Flashcards in Cells, tissues & organs Deck (32):
Give examples of cells that exist independently.
What is tissue?
Collection of cells woven together.
What are the 4 basic types of tissue?
What are the 6 types of specialised connective tissue?
What are organs and how many do we have in total?
- Association of at least 2 types of tissue.
What are systems and how many do we have?
- A group of tissues and organs working together to complete a task.
Name the 11 body systems.
How can we separate cells from tissues/organs?
Cells are then cultured in Petri dishes/flasks and grown in an incubator.
Why is it difficult to culture individual cells?
- provide nutrients
- control pH, temperature and oxygen
- prevent bacterial contamination
What are the cons of cultured cells (despite being a valuable research tool)?
1. Behave and look different to the same cells in tissues.
2. Demonstrate contact inhibition.
3. Have a limited lifespan (senescence).
What are the 4 main types of junctions mediating cell-cell adhesion (lateral domain)?
1. Tight junctions
3. Gap junctions
4. Adherens junctions
What are tight junctions and what is their function?
- Fusion of plasmalemma of neighbouring cells.
~ Seal: prevents movement of molecules between 2 cells.
~ Selective barrier for products
- Location: intestinal epithelium
What are desmosomes and what is their function/location?
- Proteins that connect intermediate filaments of neighbouring cells.
- Function: firmly adhere and strengthen the bond between cells.
- Location: between epithelial cells that need to withstand physical stress (e.g. Skin). Found just under/next to tight junctions.
What are adherens junctions?
Proteins that connect actin filament bundles in neighbouring cells.
What are gap junctions and what is their function?
- Connexon proteins form small channels that allow ions and small molecules to migrate between cells.
- Functions: cell-cell communication and coordination (allow passage of small water-soluble molecules).
What is cell attachment to the basement membrane mediated by?
2. Focal adhesions
What are hemidesmosomes and where are they found?
- Anchor intermediate filaments in cells to the basement membrane.
- Found in tissues subject to abrasion, e.g. Skin, oral cavity.
What are focal adhesions and in what process are they important ?
- Anchor intracellular actin filaments to the basement membrane.
- Play a prominent tole in cell movement such as migration of epithelial cells in wound repair.
What are the 2 main functions of integrins?
Transmembrane proteins that?
1. Attach the cell cytoskeleton to the ECM (sense whether adhesion has occurred).
2. Signal transduction from the ECM to the cell.
Also involved in a wide range of other biological activities, inc. immune patrolling and cell migration.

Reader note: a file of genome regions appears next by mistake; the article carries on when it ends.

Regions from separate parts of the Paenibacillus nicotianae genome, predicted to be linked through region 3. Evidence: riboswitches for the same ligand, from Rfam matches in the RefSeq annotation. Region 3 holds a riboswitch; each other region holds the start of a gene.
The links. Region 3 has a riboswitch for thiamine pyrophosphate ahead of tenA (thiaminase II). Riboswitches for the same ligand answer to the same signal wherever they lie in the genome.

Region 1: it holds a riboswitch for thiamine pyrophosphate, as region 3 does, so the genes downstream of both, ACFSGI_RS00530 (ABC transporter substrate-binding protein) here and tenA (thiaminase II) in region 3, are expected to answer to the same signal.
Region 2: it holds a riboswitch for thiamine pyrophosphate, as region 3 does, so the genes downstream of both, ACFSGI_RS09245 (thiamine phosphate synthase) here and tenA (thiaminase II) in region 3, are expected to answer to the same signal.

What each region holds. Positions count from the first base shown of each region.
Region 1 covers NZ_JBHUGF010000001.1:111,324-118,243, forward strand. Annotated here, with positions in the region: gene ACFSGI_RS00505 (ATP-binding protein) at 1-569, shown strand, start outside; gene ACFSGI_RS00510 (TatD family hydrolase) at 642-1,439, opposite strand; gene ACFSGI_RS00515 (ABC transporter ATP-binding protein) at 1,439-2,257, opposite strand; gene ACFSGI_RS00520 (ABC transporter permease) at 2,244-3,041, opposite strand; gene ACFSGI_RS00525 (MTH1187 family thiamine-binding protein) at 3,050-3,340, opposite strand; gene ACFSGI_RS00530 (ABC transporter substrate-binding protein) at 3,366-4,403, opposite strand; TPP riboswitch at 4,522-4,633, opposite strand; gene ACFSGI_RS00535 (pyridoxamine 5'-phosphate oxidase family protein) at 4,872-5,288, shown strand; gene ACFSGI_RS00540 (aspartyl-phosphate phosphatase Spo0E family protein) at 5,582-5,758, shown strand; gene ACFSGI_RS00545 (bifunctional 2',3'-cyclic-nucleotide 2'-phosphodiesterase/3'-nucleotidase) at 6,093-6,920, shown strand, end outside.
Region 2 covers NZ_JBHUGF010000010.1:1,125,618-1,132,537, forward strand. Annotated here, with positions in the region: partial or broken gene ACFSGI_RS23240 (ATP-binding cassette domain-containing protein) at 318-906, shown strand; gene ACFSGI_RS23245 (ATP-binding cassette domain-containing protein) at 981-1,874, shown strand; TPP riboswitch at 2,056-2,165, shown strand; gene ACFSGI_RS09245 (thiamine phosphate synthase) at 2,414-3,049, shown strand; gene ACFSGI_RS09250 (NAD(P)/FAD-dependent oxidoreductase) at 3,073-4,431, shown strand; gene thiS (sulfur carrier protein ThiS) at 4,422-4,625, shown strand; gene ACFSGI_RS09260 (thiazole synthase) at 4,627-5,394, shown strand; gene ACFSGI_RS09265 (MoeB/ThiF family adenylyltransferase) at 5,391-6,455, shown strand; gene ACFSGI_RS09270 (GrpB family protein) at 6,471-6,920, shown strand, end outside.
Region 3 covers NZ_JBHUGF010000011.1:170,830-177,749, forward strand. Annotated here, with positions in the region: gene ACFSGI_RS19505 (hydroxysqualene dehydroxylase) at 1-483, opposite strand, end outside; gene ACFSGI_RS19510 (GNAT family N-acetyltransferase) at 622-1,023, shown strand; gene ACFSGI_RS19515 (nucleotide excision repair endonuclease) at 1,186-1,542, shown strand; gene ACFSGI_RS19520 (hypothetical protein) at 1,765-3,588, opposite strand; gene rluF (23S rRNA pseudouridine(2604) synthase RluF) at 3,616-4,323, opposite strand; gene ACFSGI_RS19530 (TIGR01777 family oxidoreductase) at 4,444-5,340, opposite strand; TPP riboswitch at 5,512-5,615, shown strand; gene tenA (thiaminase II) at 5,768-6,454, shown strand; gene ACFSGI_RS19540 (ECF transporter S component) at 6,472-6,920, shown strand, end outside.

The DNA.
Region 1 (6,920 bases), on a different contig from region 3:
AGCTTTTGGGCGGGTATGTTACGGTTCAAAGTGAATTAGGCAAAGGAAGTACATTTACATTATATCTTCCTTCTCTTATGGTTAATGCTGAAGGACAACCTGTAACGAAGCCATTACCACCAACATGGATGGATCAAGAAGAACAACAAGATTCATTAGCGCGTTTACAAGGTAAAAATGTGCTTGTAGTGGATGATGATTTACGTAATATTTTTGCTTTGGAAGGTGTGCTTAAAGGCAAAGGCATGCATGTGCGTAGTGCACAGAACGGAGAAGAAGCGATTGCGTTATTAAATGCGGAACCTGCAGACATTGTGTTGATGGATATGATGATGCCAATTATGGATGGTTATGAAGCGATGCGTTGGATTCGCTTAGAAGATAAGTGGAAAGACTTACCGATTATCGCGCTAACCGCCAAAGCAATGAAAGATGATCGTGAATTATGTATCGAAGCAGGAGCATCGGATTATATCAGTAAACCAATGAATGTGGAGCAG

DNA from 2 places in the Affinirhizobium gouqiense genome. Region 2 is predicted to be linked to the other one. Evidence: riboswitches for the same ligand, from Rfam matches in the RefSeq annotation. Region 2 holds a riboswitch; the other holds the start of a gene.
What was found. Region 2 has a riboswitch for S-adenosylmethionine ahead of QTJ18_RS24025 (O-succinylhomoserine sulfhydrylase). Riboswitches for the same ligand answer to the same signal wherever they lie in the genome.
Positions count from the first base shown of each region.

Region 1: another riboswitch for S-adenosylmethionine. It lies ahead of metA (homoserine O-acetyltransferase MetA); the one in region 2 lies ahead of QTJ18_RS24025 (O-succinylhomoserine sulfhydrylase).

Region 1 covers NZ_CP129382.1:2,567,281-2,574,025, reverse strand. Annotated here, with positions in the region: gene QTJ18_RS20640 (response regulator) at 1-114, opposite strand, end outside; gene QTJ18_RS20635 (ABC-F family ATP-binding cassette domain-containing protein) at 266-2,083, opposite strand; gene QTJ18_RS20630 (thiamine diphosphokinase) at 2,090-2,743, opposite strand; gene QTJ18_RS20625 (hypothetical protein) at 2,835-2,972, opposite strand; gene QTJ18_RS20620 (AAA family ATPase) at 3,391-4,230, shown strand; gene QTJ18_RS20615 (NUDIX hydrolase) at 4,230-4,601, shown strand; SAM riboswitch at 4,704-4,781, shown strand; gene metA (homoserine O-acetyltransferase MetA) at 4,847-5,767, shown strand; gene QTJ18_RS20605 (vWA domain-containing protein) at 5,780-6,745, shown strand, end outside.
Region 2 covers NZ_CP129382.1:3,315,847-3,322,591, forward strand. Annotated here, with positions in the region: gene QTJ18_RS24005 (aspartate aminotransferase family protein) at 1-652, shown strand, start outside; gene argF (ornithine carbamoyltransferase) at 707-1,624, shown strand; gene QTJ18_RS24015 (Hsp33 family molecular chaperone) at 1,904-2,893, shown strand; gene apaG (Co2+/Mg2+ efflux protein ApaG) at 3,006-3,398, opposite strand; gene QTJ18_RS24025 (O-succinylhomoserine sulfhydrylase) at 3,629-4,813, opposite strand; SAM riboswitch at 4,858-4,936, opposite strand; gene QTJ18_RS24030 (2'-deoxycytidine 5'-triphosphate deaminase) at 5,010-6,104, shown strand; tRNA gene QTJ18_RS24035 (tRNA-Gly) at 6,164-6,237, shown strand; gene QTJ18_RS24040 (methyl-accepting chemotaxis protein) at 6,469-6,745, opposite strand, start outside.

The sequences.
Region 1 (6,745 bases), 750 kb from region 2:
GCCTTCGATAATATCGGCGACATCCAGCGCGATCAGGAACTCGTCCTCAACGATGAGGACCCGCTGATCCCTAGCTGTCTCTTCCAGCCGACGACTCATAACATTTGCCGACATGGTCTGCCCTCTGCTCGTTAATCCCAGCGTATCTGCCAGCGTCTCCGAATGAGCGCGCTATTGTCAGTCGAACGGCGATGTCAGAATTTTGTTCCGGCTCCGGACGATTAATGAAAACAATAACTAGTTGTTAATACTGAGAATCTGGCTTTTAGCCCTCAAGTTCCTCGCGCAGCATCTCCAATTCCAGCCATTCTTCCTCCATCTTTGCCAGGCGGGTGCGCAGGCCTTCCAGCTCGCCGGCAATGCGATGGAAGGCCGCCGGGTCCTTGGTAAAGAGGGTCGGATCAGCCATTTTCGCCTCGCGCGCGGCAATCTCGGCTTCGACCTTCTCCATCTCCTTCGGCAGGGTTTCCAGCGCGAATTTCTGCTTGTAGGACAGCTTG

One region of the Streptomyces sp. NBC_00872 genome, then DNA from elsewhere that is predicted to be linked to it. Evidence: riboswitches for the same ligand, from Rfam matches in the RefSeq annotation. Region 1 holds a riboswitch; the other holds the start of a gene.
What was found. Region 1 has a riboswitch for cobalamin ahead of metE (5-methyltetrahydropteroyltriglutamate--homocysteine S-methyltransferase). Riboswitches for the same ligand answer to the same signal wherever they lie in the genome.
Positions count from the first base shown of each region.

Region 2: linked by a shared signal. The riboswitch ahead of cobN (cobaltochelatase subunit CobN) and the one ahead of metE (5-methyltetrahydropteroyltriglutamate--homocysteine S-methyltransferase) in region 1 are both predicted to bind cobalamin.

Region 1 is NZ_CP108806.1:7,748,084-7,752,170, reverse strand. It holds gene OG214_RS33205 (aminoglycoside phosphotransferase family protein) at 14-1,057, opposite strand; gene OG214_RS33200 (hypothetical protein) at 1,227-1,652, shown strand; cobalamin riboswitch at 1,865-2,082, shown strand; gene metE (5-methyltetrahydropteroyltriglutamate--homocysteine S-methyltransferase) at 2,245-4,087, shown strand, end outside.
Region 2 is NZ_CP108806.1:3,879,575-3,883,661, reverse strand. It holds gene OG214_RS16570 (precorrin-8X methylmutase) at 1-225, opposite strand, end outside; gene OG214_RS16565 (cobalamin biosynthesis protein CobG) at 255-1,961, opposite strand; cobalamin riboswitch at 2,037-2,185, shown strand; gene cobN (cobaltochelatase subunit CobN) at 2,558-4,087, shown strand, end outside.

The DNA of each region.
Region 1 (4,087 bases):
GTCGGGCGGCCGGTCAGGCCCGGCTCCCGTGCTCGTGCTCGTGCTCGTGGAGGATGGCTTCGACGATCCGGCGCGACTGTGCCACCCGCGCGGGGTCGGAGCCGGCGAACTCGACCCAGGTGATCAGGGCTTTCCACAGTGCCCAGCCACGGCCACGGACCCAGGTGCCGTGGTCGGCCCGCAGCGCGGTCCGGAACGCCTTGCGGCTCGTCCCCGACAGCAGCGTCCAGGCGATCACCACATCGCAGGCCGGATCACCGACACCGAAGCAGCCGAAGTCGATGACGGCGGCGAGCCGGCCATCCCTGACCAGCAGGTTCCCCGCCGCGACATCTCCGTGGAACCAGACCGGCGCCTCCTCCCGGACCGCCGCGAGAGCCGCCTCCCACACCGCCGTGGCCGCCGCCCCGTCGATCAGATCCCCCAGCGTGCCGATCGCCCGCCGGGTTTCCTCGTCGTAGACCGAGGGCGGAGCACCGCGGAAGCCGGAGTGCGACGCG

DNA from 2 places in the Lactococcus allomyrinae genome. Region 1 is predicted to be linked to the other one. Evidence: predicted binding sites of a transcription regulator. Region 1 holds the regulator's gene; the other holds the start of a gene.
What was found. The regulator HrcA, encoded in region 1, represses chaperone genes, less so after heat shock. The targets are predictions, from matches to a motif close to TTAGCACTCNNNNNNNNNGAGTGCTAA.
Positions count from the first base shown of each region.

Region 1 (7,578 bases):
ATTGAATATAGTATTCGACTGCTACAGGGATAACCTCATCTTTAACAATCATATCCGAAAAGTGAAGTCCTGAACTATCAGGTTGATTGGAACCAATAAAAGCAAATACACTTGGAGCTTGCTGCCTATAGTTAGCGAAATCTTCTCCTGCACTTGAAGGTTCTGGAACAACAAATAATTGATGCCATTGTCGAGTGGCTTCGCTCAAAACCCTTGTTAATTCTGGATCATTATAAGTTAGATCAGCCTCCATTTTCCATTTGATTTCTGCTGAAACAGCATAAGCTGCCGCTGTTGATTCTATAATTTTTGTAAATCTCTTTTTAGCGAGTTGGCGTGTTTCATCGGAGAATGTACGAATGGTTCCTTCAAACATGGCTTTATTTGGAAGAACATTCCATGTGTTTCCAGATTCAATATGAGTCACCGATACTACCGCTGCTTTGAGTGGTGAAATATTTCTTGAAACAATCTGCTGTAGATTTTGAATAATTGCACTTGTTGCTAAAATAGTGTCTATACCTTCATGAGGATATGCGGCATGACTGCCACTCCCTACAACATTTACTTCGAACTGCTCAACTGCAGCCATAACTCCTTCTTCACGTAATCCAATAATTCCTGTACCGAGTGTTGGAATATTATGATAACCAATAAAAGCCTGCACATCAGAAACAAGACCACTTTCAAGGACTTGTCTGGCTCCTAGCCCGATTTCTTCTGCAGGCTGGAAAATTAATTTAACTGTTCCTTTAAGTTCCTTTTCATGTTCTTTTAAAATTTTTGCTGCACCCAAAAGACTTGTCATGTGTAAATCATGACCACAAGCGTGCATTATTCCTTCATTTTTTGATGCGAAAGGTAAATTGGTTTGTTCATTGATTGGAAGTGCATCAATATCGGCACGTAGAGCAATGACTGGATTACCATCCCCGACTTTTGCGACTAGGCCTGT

What causes necrosis?
Physical disruption to the cell through injury, bacterial toxins or nutritional deprivation.
Describe 3 characteristics of cell death by necrosis.
Cell loses functional control:
~ osmotic pressure causes organelle swelling
~ chromatin clumps
~ cell bursts
What is the outcome of necrosis?
Cytotoxic cellular components spill out from the membrane - tissue damage and inflammation.
What causes apoptosis?
Most eukaryotic cells are genetically programmed for cell death - molecular signals continually inhibit or promote this process.
- Process initiated through a chain of enzymatic reactions leading to bcl-2 deactivation.
Which protein plays an important role in apoptosis inhibition?
Bcl-2 on the outer mitochondrial membrane
Describe the process of apoptosis.
Catabolic processes being throughout the cell.
- Enzymes digest cytosolic components and fragment the nuclear DNA.
- Caspases (specialised cysteine proteases) target proteins in the nuclear lamina and cytoskeleton.
What is the outcome of apoptosis?
The cell is 're-packaged' for safe removal.
- Chromatin condenses, cell shrinks and fragments into small membrane-bound apoptotic bodies.
- Compacted cell is phagocytosed by adjoining cells.
Which cell types are static (do not renew)?
Which cells display stable renewal rates?
Smooth muscle cells
Which cell types display high renewal rates?
Is there a relationship between cell renewal rate and propensity to develop cancer?
- Renewing cell lineages are at high risk for accumulating mutations.
- 90% of adult-onset cancers arise as carcinomas in epithelial tissues (skin and intestine - renew throughout life).
- Rare childhood cancers concentrate in tissues that undergo cell division early in life followed by relative cellular quiescence.
What are the different domains of epithelial cells?